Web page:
Saturday, 9 November 2019

Honeybees: notes from a talk by a beekeeper

Crocus 'Gipsy Girl' with a honey bee, February 2019

The speaker at the recent South Pennines Hardy Plant Society was a beekeeper, Simon Croson, and I picked up some useful info on Honeybees that I thought I’d share.

The Queen and Worker bees are female, and the Drones are male. Queen bees can live up to 5 years, though most live 2-3 years.

In the UK, there are 275 native bees, with a large amount of these being solitary bees. Of these 275, only 1 (ONE!) is a native bee. There are over 1000 species of native bee the world over, yet only 10 (TEN) species of honey bee.

So you can see immediately why problems with honeybees can have such a big impact, with so few species in existence. Overall, other native bees will pollinate more food than honey bees, yet one in every 3 foods we eat comes from honey bees. So if there was a large collapse in honey bee colonies, this could still have a big impact on food availability for humans.

Things have stabilised with the problems with the varroa mite, that hit the news a number of years ago. Partly from use of chemicals against the mite. However, Simon doesn't use any chemicals and he says there is some evidence that bees are adapting to them, suggesting new generations are building resilience.

But we shouldn't be complacent. There is still a lots of problems with access to food, especially with the climate changing, but plants haven't caught up, and they aren't necessarily flowering when the bees need them. Overall, there is still a decline in the health and population of bees that is worrying.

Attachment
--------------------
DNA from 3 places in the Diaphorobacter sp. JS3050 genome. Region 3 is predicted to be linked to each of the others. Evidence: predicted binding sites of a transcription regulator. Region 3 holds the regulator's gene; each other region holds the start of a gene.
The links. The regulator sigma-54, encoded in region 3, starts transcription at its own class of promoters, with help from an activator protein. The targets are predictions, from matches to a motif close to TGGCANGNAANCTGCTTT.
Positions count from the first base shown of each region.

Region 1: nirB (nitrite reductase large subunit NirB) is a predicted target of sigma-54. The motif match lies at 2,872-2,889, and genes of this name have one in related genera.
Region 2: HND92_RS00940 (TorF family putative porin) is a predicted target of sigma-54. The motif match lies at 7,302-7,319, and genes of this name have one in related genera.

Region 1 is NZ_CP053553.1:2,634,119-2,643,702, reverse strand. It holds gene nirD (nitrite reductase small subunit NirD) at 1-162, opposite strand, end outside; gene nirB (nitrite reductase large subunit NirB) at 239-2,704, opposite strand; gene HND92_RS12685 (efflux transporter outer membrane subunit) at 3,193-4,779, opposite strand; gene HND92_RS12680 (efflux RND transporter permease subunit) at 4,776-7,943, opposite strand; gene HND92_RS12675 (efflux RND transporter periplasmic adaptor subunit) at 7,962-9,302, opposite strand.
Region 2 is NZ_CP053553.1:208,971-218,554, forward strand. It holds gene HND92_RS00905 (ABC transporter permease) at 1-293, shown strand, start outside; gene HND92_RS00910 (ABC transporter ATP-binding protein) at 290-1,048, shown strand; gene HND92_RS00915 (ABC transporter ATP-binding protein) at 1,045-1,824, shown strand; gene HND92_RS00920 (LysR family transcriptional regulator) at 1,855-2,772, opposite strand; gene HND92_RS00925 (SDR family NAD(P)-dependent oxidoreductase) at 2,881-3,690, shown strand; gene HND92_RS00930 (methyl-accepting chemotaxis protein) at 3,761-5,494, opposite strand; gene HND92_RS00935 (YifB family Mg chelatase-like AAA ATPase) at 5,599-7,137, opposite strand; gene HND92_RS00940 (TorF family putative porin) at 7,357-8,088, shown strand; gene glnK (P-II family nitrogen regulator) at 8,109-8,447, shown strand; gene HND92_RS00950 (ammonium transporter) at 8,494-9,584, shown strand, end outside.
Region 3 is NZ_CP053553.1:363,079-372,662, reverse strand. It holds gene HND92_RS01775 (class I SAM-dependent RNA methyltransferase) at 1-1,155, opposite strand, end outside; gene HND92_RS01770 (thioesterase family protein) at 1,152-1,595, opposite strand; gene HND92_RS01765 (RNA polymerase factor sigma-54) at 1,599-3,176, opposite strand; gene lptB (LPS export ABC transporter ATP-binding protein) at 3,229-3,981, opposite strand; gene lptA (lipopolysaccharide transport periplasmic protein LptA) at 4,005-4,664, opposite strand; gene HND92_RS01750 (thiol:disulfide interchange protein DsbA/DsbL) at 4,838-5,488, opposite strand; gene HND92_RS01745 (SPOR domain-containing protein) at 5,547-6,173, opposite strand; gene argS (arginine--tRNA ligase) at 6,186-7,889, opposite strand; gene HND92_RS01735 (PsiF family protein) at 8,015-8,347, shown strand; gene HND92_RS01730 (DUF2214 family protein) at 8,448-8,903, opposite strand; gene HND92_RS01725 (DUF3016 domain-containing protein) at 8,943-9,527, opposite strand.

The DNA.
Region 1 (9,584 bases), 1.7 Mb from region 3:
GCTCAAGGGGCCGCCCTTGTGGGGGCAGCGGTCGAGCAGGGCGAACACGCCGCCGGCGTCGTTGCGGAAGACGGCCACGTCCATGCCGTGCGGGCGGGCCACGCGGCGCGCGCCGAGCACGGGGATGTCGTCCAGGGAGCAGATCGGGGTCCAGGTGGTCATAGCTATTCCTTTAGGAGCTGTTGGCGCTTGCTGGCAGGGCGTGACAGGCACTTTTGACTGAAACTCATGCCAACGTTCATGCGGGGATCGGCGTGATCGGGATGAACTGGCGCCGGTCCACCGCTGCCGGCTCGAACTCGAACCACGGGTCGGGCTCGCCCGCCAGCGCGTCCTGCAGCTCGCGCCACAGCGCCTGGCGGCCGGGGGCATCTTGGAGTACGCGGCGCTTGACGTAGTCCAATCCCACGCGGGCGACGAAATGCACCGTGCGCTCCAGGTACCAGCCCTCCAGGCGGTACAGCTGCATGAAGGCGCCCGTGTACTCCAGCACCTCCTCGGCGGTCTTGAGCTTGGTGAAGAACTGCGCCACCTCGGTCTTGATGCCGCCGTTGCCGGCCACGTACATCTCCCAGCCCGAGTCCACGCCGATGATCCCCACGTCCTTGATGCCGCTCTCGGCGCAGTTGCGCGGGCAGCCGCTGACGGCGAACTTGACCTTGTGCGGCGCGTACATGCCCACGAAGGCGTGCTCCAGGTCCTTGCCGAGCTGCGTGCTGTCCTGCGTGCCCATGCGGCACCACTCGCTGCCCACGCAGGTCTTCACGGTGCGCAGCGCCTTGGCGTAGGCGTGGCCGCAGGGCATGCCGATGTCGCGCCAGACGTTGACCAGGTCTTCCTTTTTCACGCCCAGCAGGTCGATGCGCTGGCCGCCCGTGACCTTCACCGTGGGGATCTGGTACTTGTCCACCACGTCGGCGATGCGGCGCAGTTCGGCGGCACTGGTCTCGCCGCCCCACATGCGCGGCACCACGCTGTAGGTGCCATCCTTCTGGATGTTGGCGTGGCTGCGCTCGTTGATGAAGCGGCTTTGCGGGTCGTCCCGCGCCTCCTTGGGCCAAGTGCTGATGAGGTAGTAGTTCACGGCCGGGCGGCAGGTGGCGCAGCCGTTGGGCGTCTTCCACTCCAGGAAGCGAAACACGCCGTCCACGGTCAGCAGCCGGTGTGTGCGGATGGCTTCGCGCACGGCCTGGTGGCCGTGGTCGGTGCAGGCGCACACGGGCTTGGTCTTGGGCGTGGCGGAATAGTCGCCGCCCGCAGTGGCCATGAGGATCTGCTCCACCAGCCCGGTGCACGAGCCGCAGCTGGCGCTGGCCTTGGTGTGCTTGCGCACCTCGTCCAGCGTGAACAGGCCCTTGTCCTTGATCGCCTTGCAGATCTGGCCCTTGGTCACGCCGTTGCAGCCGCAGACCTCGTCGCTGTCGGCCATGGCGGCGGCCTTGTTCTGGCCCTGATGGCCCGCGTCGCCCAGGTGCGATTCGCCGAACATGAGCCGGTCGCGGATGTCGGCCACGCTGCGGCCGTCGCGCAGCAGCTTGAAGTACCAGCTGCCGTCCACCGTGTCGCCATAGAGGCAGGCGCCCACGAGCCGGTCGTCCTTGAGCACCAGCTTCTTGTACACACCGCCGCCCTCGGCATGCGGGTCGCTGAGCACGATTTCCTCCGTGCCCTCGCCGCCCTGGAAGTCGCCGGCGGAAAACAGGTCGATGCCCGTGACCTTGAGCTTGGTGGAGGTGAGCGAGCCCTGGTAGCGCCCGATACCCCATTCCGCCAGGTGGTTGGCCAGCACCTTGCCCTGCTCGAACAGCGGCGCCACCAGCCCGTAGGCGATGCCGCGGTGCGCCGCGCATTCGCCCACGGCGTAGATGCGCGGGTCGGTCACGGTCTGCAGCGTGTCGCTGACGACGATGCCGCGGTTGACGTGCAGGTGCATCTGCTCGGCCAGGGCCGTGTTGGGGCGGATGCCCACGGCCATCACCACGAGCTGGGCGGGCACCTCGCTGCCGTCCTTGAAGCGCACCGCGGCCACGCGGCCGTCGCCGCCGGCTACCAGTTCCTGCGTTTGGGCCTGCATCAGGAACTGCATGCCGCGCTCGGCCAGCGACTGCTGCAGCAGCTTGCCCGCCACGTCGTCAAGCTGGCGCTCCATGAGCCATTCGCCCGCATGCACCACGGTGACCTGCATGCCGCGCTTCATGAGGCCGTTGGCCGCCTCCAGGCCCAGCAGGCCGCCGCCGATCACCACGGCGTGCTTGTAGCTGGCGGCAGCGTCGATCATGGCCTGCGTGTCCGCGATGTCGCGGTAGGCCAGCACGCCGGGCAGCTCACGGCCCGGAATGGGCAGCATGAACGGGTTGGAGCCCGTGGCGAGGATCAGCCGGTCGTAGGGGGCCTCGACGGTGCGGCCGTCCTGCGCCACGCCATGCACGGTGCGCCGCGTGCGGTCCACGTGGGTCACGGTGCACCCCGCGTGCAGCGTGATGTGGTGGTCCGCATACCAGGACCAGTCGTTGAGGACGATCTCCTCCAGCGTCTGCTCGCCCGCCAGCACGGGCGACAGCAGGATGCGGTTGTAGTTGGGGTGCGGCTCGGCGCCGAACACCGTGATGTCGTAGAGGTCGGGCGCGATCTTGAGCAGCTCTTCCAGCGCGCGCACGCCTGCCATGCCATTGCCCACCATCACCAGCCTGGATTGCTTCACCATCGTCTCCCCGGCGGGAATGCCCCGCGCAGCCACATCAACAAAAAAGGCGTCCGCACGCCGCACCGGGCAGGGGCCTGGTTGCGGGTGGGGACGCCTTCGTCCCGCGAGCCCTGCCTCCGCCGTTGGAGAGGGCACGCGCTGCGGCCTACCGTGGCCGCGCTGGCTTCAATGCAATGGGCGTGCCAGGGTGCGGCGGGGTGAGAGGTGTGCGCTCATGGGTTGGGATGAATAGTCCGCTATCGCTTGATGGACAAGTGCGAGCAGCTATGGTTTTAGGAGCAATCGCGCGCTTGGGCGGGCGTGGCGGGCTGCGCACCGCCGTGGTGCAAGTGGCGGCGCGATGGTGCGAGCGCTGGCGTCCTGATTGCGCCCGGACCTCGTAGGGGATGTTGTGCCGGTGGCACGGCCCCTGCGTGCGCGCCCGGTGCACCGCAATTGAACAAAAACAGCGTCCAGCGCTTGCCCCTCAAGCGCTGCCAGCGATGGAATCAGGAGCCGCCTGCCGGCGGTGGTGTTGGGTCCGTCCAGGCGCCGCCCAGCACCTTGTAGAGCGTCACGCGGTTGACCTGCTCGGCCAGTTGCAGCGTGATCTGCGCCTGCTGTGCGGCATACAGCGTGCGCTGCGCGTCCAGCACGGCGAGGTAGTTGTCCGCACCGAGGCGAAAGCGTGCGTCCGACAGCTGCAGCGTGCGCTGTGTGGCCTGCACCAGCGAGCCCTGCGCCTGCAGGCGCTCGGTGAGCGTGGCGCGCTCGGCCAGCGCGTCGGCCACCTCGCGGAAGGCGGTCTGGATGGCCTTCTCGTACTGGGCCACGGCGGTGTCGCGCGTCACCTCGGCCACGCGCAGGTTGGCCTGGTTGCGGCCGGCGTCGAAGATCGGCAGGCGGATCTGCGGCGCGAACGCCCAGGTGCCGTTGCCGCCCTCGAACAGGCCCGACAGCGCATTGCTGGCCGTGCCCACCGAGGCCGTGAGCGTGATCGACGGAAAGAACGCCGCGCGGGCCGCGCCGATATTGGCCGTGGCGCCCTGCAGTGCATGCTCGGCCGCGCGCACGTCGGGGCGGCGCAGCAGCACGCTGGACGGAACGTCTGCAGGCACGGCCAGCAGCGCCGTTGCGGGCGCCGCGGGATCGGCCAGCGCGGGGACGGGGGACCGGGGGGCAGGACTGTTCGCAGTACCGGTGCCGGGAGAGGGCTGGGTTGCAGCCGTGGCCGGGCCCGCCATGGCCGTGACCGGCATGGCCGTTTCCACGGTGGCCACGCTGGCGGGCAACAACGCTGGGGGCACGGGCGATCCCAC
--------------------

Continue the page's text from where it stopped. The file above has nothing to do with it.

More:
Honey bees don’t hibernate. They go into a semi-dormant state in the cold months, but if the temperatures rise enough, they will leave the hive and seek out plants for nectar. In Feb 2019, in the UK, we had a week of nearly 25 degrees (usually we are lucky to get to 5 degrees), and honey bees left their hives looking for food.

 Honey bee on a Helenium, August 2019

With our changing climate, with warmer wetter winters, this makes planting for winter and early spring food for bees even more important. A post I wrote back in February, Plants for pollinators in late Winter, will give you some ideas on plants you might add to your garden to help honey and solitary bees at this time of year.

With honey colour from Simon’s bees: a medium light brown-orange colour is a generalist, made up of nectar from lots of different plants. A quite pale, almost clear, colour honey, is from the nectar from an Alfalfa (Lucerne) crop near some of his hives. A dark brown-orange is made up of nectar from Buckwheat. So different plants will impact differently on the colour the honey ends up.

A couple of small points that I found interesting: pollen is a source of protein for bees, and bees take water into the hive to help regulate it's temperature. A good plant for late Autumn is common Ivy. This is a plant that a lot of people try to remove from their gardens, but try and leave a patch and let it flower, and you'll see bees supping on it's nectar.

It was an interesting talk and it was useful to know that though there is still a lot to worry about, by planting for bees, we really can make a difference, for the bees, and for ourselves.

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